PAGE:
Since when does NOAA study polar bears?

We used our new drones and cameras to collect images to help improve polar bear detection during our ice seal surveys!


May 16, 2019
Katie Sweeney



restingbear.pngThis post may come to a surprise to you. You may find yourself thinking, “I didn’t think NOAA studied polar bears…” Well, you’d be right! The U. S. Fish and Wildlife Service is charged with monitoring and managing polar bear populations, and other marine mammal species such as, manatees, sea otters, and walrus (and I bet they would have jurisdiction of the Steller sea cow, as well, if it wasn’t extinct!). The Fish and Wildlife Service also manages numerous terrestrial species. NOAA monitors and manages the other marine mammal species and commercial fish species. 

Those marine mammal species include ribbon, spotted, ringed, and bearded seals, also referred to as “ice seals.” The method that the Polar Ecosystem Program here at NOAA Fisheries’ Marine Mammal Laboratory uses to survey these species is with fixed wing, occupied aircraft. These seals can be pretty spread out throughout the sea ice, and therefore challenging to find. They have a special camera system that is equipped with three cameras that capture standard, visual images (like those you take with your cell phone or point and shoot camera) and three thermal cameras. These are similar to the ones we used during our northern fur seal surveys, last year.

Image result for alaska ice seal
Credit: NOAA Fisheries

Since these surveys are conducted over sea-ice to look for ice seals, it only makes sense to also look for polar bears at the same time. Polar bears prey on certain ice seal species and heavily depend on sea-ice so there is overlap of habitat between all of these species. The U. S. Fish and Wildlife Service and NOAA are collaborating on developing these surveys to better detect polar bears, as the current method does great detecting ice seals, but not polar bears. To help, I was fortunate enough to go on a trip to Ontario Canada to visit the Cochrane Polar Bear Habitat to test out a new camera and answer some questions to help the lead biologist figure out how to better detect polar bears.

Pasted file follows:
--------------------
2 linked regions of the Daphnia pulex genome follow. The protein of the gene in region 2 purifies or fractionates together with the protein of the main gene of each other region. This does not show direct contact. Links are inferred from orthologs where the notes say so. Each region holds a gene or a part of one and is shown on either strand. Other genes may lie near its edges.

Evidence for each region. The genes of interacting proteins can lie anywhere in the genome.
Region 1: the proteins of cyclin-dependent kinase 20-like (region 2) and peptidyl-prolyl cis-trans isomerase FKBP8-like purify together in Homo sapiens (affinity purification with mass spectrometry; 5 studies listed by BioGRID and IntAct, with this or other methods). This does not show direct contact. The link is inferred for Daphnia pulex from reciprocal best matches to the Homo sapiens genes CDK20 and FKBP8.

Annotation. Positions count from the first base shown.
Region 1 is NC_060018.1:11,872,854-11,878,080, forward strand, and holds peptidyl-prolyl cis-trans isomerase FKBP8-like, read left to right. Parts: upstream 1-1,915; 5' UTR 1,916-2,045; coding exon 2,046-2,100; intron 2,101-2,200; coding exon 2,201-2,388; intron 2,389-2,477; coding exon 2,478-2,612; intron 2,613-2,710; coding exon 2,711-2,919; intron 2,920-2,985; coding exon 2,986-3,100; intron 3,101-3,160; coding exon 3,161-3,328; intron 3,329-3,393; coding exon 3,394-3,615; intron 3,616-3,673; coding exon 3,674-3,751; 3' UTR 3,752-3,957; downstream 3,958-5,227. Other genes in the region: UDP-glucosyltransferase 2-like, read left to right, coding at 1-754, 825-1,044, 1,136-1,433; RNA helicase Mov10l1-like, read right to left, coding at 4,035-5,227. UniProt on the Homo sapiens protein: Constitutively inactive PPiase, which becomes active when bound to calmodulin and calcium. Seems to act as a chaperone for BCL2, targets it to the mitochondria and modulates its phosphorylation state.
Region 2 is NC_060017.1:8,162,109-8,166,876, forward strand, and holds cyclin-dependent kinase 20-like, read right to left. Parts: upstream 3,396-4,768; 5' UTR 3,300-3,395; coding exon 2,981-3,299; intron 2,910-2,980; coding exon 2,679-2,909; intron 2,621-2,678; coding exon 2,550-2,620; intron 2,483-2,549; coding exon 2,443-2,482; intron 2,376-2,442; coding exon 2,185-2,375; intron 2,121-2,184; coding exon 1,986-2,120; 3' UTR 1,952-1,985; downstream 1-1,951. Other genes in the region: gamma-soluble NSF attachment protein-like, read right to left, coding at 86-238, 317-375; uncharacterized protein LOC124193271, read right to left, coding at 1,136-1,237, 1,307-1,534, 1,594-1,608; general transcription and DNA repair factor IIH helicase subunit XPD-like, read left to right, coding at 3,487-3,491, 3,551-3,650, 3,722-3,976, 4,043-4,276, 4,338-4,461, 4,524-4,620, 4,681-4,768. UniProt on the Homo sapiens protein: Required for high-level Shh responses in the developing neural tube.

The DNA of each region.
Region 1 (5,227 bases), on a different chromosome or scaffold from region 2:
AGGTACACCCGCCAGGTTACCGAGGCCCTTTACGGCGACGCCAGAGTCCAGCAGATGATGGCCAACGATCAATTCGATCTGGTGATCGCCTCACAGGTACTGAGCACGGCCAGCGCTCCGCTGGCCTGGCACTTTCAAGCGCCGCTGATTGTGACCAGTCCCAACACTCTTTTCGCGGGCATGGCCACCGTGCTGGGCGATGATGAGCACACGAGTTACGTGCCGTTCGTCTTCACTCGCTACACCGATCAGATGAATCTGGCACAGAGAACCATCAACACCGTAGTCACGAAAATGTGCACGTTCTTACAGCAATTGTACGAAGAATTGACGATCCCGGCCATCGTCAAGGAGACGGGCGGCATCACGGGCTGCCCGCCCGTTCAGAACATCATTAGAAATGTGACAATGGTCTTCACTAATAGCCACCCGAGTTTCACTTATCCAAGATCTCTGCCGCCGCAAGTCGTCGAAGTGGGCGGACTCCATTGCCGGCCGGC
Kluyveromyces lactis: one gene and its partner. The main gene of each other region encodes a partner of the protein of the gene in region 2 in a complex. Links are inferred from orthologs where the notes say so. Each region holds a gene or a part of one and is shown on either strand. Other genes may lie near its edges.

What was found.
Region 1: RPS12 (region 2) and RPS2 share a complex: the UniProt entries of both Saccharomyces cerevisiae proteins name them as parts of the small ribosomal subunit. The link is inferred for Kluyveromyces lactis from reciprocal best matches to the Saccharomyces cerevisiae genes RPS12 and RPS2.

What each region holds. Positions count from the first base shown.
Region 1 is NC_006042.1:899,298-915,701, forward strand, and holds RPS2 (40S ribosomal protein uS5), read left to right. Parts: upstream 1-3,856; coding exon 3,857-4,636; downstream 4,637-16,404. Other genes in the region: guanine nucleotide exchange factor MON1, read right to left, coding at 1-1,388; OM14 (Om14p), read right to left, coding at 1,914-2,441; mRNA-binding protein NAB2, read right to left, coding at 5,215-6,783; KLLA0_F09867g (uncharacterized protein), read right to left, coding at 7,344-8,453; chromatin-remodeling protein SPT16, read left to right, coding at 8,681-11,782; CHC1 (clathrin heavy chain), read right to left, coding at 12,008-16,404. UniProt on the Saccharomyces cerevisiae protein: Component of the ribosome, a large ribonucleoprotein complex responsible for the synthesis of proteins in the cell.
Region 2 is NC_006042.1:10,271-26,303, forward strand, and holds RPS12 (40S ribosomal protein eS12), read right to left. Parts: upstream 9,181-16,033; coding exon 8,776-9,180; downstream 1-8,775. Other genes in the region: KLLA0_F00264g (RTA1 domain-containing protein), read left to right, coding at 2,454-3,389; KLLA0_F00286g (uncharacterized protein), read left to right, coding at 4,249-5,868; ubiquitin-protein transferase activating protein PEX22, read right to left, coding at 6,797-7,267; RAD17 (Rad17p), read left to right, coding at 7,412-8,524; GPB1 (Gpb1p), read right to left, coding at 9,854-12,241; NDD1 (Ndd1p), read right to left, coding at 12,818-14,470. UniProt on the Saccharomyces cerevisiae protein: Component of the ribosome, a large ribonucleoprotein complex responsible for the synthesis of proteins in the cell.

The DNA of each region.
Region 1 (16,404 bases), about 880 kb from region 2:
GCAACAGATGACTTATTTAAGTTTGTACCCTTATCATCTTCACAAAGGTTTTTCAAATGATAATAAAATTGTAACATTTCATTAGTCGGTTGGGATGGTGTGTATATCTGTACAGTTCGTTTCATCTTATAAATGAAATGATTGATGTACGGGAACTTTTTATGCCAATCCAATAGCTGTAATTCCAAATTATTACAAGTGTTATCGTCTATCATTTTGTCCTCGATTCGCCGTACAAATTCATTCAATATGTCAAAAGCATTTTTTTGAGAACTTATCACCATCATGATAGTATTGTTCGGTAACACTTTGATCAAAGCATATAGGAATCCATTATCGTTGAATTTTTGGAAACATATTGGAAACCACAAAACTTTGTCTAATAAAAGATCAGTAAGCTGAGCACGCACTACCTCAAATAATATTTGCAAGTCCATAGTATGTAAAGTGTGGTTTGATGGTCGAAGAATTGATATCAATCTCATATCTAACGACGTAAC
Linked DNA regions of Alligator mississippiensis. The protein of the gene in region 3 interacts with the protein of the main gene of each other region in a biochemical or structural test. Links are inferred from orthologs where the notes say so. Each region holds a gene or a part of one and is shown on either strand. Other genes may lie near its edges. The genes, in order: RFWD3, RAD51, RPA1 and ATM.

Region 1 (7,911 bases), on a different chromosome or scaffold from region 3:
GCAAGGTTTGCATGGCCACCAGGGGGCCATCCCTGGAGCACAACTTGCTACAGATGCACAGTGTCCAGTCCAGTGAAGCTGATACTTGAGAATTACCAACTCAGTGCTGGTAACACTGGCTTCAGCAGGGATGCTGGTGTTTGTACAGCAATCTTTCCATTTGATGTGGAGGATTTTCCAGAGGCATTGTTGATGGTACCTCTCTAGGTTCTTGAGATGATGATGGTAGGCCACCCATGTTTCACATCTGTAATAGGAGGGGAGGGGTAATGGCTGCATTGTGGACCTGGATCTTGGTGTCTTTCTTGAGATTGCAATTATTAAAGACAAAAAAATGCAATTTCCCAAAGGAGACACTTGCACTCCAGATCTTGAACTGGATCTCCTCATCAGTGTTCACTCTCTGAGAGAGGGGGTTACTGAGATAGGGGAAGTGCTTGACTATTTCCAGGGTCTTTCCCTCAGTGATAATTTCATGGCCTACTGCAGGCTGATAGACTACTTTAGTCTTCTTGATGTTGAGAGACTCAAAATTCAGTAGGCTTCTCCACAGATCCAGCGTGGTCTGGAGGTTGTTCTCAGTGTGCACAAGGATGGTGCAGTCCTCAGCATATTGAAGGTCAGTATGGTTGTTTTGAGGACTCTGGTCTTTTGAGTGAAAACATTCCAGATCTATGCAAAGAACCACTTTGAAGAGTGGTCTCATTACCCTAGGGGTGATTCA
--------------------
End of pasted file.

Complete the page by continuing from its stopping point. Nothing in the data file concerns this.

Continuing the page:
Olympus point and shoot and UV camera (red lens on upper left). Credit: NOAA Fisheries

This new camera is a UV camera which means the UV light that the sun emits is captured in the image. Polar bears absorb UV light so they show up as black whereas clean snow and ice, reflect UV light and shows up white. This sort of camera and imaging capability would come in handy to detect black bears when polar bears do not show up well in visual images (think: white bears against white snow and ice) or in thermal images (think: well-insulated younger bears that just went for a swim and show up as ‘colder’ and can be confused with dirty snow and ice ‘hot spots’).

Visual image (left) and UV image (right) with red arrows pointing to polar bear. Credit: NOAA Fisheries
Visual image (left) and thermal image (right) with red arrow pointing to polar bear. Credit: NOAA Fisheries

BearWhile in Canada at the Cochrane Polar Bear Habitat, we were able to fly over the five polar bears at the bear habitat with our new hexacopter drones, the APH-28s. One hexacopter had the thermal camera (FLIR DUO Pro R) which also has visual image capabilities. The other system had a regular point and shoot camera to collect visual images and the new UV camera that was built at MML. This opportunity allowed us to answer important questions to greatly improve our future survey methods.

I have been a biologist in NOAA Fisheries Alaska Fisheries Science Center studying Steller sea lion population abundance and life history for over 10 years. I am an FAA certified remote pilot and have been flying marine mammal surveys with our hexacopter since 2014. I earned my B.S. in Aquatic and Fishery Sciences at the University of Washington and my Master in Coastal Environmental Management at Duke University. 

Author: Steller Watch

Blog for Steller Watch, a Project